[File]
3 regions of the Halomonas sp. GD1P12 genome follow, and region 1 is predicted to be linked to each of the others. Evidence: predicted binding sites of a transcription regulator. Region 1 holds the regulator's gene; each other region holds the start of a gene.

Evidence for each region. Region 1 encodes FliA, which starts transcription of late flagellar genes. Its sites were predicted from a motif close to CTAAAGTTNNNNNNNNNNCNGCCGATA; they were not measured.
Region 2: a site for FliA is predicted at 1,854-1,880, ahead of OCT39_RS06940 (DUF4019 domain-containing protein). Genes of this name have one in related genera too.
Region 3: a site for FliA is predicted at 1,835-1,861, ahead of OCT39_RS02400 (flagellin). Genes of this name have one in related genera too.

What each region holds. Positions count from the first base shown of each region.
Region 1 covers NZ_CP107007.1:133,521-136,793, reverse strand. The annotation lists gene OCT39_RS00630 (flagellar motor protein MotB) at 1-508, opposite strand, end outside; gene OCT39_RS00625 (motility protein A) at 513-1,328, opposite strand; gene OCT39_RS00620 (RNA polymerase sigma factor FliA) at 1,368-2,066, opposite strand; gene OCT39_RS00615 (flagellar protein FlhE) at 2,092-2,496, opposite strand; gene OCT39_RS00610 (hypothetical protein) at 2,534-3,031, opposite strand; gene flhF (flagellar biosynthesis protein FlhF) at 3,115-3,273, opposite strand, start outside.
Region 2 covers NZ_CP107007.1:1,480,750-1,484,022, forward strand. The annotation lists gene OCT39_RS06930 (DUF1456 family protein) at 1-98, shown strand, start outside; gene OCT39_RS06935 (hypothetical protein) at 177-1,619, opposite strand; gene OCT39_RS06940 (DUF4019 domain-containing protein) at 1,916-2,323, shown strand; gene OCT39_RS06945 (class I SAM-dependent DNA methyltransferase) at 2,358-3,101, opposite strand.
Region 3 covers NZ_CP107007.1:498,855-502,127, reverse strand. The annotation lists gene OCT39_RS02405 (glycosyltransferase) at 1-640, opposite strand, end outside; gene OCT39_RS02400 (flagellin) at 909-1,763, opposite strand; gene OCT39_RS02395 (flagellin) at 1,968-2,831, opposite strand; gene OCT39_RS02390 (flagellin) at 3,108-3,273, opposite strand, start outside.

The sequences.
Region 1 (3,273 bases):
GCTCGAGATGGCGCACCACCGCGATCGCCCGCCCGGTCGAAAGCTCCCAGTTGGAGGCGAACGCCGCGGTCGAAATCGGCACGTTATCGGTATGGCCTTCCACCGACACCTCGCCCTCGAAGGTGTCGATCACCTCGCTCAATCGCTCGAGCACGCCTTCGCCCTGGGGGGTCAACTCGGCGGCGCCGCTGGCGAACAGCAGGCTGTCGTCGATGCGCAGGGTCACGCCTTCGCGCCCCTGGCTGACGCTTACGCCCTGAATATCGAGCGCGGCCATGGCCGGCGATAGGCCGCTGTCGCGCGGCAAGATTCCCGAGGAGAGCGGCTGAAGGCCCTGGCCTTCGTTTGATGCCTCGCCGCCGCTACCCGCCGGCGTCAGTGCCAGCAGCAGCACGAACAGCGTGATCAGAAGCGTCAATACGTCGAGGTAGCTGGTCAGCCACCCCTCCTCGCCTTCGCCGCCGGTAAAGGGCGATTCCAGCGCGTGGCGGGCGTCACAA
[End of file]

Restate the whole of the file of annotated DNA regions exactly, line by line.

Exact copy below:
3 regions of the Halomonas sp. GD1P12 genome follow, and region 1 is predicted to be linked to each of the others. Evidence: predicted binding sites of a transcription regulator. Region 1 holds the regulator's gene; each other region holds the start of a gene.

Evidence for each region. Region 1 encodes FliA, which starts transcription of late flagellar genes. Its sites were predicted from a motif close to CTAAAGTTNNNNNNNNNNCNGCCGATA; they were not measured.
Region 2: a site for FliA is predicted at 1,854-1,880, ahead of OCT39_RS06940 (DUF4019 domain-containing protein). Genes of this name have one in related genera too.
Region 3: a site for FliA is predicted at 1,835-1,861, ahead of OCT39_RS02400 (flagellin). Genes of this name have one in related genera too.

What each region holds. Positions count from the first base shown of each region.
Region 1 covers NZ_CP107007.1:133,521-136,793, reverse strand. The annotation lists gene OCT39_RS00630 (flagellar motor protein MotB) at 1-508, opposite strand, end outside; gene OCT39_RS00625 (motility protein A) at 513-1,328, opposite strand; gene OCT39_RS00620 (RNA polymerase sigma factor FliA) at 1,368-2,066, opposite strand; gene OCT39_RS00615 (flagellar protein FlhE) at 2,092-2,496, opposite strand; gene OCT39_RS00610 (hypothetical protein) at 2,534-3,031, opposite strand; gene flhF (flagellar biosynthesis protein FlhF) at 3,115-3,273, opposite strand, start outside.
Region 2 covers NZ_CP107007.1:1,480,750-1,484,022, forward strand. The annotation lists gene OCT39_RS06930 (DUF1456 family protein) at 1-98, shown strand, start outside; gene OCT39_RS06935 (hypothetical protein) at 177-1,619, opposite strand; gene OCT39_RS06940 (DUF4019 domain-containing protein) at 1,916-2,323, shown strand; gene OCT39_RS06945 (class I SAM-dependent DNA methyltransferase) at 2,358-3,101, opposite strand.
Region 3 covers NZ_CP107007.1:498,855-502,127, reverse strand. The annotation lists gene OCT39_RS02405 (glycosyltransferase) at 1-640, opposite strand, end outside; gene OCT39_RS02400 (flagellin) at 909-1,763, opposite strand; gene OCT39_RS02395 (flagellin) at 1,968-2,831, opposite strand; gene OCT39_RS02390 (flagellin) at 3,108-3,273, opposite strand, start outside.

The sequences.
Region 1 (3,273 bases):
GCTCGAGATGGCGCACCACCGCGATCGCCCGCCCGGTCGAAAGCTCCCAGTTGGAGGCGAACGCCGCGGTCGAAATCGGCACGTTATCGGTATGGCCTTCCACCGACACCTCGCCCTCGAAGGTGTCGATCACCTCGCTCAATCGCTCGAGCACGCCTTCGCCCTGGGGGGTCAACTCGGCGGCGCCGCTGGCGAACAGCAGGCTGTCGTCGATGCGCAGGGTCACGCCTTCGCGCCCCTGGCTGACGCTTACGCCCTGAATATCGAGCGCGGCCATGGCCGGCGATAGGCCGCTGTCGCGCGGCAAGATTCCCGAGGAGAGCGGCTGAAGGCCCTGGCCTTCGTTTGATGCCTCGCCGCCGCTACCCGCCGGCGTCAGTGCCAGCAGCAGCACGAACAGCGTGATCAGAAGCGTCAATACGTCGAGGTAGCTGGTCAGCCACCCCTCCTCGCCTTCGCCGCCGGTAAAGGGCGATTCCAGCGCGTGGCGGGCGTCACAA